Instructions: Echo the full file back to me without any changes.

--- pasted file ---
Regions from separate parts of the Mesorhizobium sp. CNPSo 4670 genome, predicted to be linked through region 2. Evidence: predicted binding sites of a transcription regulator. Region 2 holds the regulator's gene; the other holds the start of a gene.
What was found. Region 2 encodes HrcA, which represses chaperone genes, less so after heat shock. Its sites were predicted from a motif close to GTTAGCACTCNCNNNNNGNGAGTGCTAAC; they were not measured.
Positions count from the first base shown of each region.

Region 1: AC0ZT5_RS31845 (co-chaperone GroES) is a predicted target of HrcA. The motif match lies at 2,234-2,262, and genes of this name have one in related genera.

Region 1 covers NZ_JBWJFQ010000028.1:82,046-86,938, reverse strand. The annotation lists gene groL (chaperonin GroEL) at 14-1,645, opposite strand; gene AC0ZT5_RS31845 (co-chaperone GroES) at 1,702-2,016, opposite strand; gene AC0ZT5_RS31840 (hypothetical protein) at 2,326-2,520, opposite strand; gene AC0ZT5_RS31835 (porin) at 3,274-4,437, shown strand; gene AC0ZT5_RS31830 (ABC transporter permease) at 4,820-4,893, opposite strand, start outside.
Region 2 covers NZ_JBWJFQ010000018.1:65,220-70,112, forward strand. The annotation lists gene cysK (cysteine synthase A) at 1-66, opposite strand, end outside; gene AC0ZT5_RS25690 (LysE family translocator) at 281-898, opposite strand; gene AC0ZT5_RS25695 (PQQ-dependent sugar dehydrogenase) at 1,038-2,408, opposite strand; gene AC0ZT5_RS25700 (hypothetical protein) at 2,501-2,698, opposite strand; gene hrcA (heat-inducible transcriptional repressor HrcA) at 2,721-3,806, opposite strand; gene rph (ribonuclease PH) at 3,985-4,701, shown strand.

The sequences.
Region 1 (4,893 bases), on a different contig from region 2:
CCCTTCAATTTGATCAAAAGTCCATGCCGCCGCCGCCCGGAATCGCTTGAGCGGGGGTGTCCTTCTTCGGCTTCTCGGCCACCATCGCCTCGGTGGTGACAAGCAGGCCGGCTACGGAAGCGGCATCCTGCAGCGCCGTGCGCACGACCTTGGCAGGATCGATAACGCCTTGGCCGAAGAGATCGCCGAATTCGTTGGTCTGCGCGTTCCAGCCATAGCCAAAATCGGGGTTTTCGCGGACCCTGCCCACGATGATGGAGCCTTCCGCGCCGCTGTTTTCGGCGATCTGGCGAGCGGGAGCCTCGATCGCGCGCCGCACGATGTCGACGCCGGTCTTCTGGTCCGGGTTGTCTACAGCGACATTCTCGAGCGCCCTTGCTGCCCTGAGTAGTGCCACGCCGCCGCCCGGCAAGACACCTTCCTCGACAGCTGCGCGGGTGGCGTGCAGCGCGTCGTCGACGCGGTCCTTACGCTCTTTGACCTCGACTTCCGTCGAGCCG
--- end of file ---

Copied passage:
Regions from separate parts of the Mesorhizobium sp. CNPSo 4670 genome, predicted to be linked through region 2. Evidence: predicted binding sites of a transcription regulator. Region 2 holds the regulator's gene; the other holds the start of a gene.
What was found. Region 2 encodes HrcA, which represses chaperone genes, less so after heat shock. Its sites were predicted from a motif close to GTTAGCACTCNCNNNNNGNGAGTGCTAAC; they were not measured.
Positions count from the first base shown of each region.

Region 1: AC0ZT5_RS31845 (co-chaperone GroES) is a predicted target of HrcA. The motif match lies at 2,234-2,262, and genes of this name have one in related genera.

Region 1 covers NZ_JBWJFQ010000028.1:82,046-86,938, reverse strand. The annotation lists gene groL (chaperonin GroEL) at 14-1,645, opposite strand; gene AC0ZT5_RS31845 (co-chaperone GroES) at 1,702-2,016, opposite strand; gene AC0ZT5_RS31840 (hypothetical protein) at 2,326-2,520, opposite strand; gene AC0ZT5_RS31835 (porin) at 3,274-4,437, shown strand; gene AC0ZT5_RS31830 (ABC transporter permease) at 4,820-4,893, opposite strand, start outside.
Region 2 covers NZ_JBWJFQ010000018.1:65,220-70,112, forward strand. The annotation lists gene cysK (cysteine synthase A) at 1-66, opposite strand, end outside; gene AC0ZT5_RS25690 (LysE family translocator) at 281-898, opposite strand; gene AC0ZT5_RS25695 (PQQ-dependent sugar dehydrogenase) at 1,038-2,408, opposite strand; gene AC0ZT5_RS25700 (hypothetical protein) at 2,501-2,698, opposite strand; gene hrcA (heat-inducible transcriptional repressor HrcA) at 2,721-3,806, opposite strand; gene rph (ribonuclease PH) at 3,985-4,701, shown strand.

The sequences.
Region 1 (4,893 bases), on a different contig from region 2:
CCCTTCAATTTGATCAAAAGTCCATGCCGCCGCCGCCCGGAATCGCTTGAGCGGGGGTGTCCTTCTTCGGCTTCTCGGCCACCATCGCCTCGGTGGTGACAAGCAGGCCGGCTACGGAAGCGGCATCCTGCAGCGCCGTGCGCACGACCTTGGCAGGATCGATAACGCCTTGGCCGAAGAGATCGCCGAATTCGTTGGTCTGCGCGTTCCAGCCATAGCCAAAATCGGGGTTTTCGCGGACCCTGCCCACGATGATGGAGCCTTCCGCGCCGCTGTTTTCGGCGATCTGGCGAGCGGGAGCCTCGATCGCGCGCCGCACGATGTCGACGCCGGTCTTCTGGTCCGGGTTGTCTACAGCGACATTCTCGAGCGCCCTTGCTGCCCTGAGTAGTGCCACGCCGCCGCCCGGCAAGACACCTTCCTCGACAGCTGCGCGGGTGGCGTGCAGCGCGTCGTCGACGCGGTCCTTACGCTCTTTGACCTCGACTTCCGTCGAGCCG